On August 9, with a detachment of thirty-seven men, I defeated a body of 100 cavalry at Fairfax Station, killing the captain commanding and 6 men, and capturing 21 prisoners and 34 horses. Two detachments sent out at the same time in Fairfax brought in 6 more prisoners and horses; another detachment of five sent to Duffield's Depot brought in 10 prisoners whit their horses, &c.
On the morning of August 13 I attacked, near Berryville, the enemy's supply train, which was guarded by some 700 or 800 infantry and cavalry, under command of Brigadier-General Kenly. Completely routed the guard, with a loss of over 200 prisoners, including 3 lieutenants, besides several killed and wounded. Captured and destroyed 75 loaded wagons, and secured over 200 head of beef-cattle, between 500 and 600 horses and mules, and many valuable stores. My loss 2 killed and 3 wounded. My force numbered something over 300 men, with two mountain howitzers. One howitzer became disabled before being brought into action by breaking of the carriage.
Too much praise cannot be awarded to Captain Richards and william Chapman, commanding their respective squadrons, for the bravery with which they scattered largely superior forces of the enemy. The gallant Captain Sam. Chapman, commanding Company E, although burning for the stiff, was prudently held in reserve.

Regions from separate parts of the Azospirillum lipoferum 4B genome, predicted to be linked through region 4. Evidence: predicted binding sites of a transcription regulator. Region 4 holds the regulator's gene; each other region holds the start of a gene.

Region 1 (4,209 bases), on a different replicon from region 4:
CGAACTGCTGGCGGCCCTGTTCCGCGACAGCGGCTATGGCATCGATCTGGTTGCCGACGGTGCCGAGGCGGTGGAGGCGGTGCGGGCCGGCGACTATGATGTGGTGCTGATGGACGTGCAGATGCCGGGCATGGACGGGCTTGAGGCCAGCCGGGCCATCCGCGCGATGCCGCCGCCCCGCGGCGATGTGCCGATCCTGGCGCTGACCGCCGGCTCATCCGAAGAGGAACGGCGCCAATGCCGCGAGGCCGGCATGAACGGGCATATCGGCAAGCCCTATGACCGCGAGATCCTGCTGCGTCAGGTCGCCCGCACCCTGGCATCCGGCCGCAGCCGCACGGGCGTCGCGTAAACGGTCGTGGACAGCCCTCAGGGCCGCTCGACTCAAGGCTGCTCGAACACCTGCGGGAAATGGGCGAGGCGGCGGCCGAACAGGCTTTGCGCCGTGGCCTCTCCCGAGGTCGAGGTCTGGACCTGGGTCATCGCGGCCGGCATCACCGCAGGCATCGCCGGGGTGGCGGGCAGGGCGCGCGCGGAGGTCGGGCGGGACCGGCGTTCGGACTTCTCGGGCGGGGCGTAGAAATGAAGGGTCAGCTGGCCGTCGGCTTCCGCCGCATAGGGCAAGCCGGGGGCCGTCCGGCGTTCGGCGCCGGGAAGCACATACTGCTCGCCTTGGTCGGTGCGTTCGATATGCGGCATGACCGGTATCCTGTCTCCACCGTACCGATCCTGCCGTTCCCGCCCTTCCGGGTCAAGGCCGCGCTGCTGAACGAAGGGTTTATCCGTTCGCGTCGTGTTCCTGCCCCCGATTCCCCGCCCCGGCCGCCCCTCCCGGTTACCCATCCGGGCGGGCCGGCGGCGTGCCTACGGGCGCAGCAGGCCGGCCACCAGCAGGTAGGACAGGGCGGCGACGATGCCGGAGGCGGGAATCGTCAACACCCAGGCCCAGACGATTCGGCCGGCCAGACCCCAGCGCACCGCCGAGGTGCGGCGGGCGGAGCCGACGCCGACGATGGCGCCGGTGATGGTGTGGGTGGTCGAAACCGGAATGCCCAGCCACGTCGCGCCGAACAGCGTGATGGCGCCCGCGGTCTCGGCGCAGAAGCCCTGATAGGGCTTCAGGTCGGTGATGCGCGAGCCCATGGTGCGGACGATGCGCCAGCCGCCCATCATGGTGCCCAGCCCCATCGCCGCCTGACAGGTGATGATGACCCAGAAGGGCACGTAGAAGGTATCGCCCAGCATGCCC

A few days after this Lieutenant Glascock, with fourteen men, captured 29 prisoners, including several officers, with their horses, arms, &c., near Kernstown. At the same time Captain Richards, with a small squad, killed a captain and captured 7 or 8 men and horses near Charlestown.
About August 20 I crossed whit my command at Snicker's Gap, the enemy being near Berryville, sending the larger porion, under Captain William Chapman, to operate around Berryville and restrain the enemy from devastating the country. With a small detachment i went to their rear, near Charlestown, and captured 12 prisoners and 10 horses. Captain chapman, coming upon a portion of the enemy's cavalry which was engaged in burning houses, attacked and routed them. Such was the indignation of our men at witnessing some of the finest residences in that portion of the State enveloped in flames that no quarter was shown, and about 25 of them were shot to death for their villainy. about 30 horses were brought off, but no prisoners.
On Friday, September 3, with a squad of six men, I attack the enemy's outposts in Fairfax, mortally wounding 1 and capturing 6 men and 11 horses.
On Sunday, September 5, I sent Captain sam Chapman, in command of Companies C and E, to harass the enemy around berryville, while I made a detour to gain their rear near Charlestown. Arriving at the river, I left the two companies that were with me (A and B), under Lieutenant Nelson, on the east bank of the river, while, with six more, I went on a reconnaissance across previous to carrying my whole force over. Some time after a force of the enemy's cavalry crossed the mountain in their rear, surprised and stampeded them, killing 1, wounding 3 and capturing 3. One of the enemy's cavalry was killed and 5 wounded. With the six men with me I succeeded in capturing and bringing out safety about 25 prisoners, 2 ambulances, and 18 horses. Captain Chapman routed a largely superior force near Berryville, killing and wounding some 15 or 20, besides securing over 30 prisoners, including a captain and lieutenant, with their horses, arms, &c.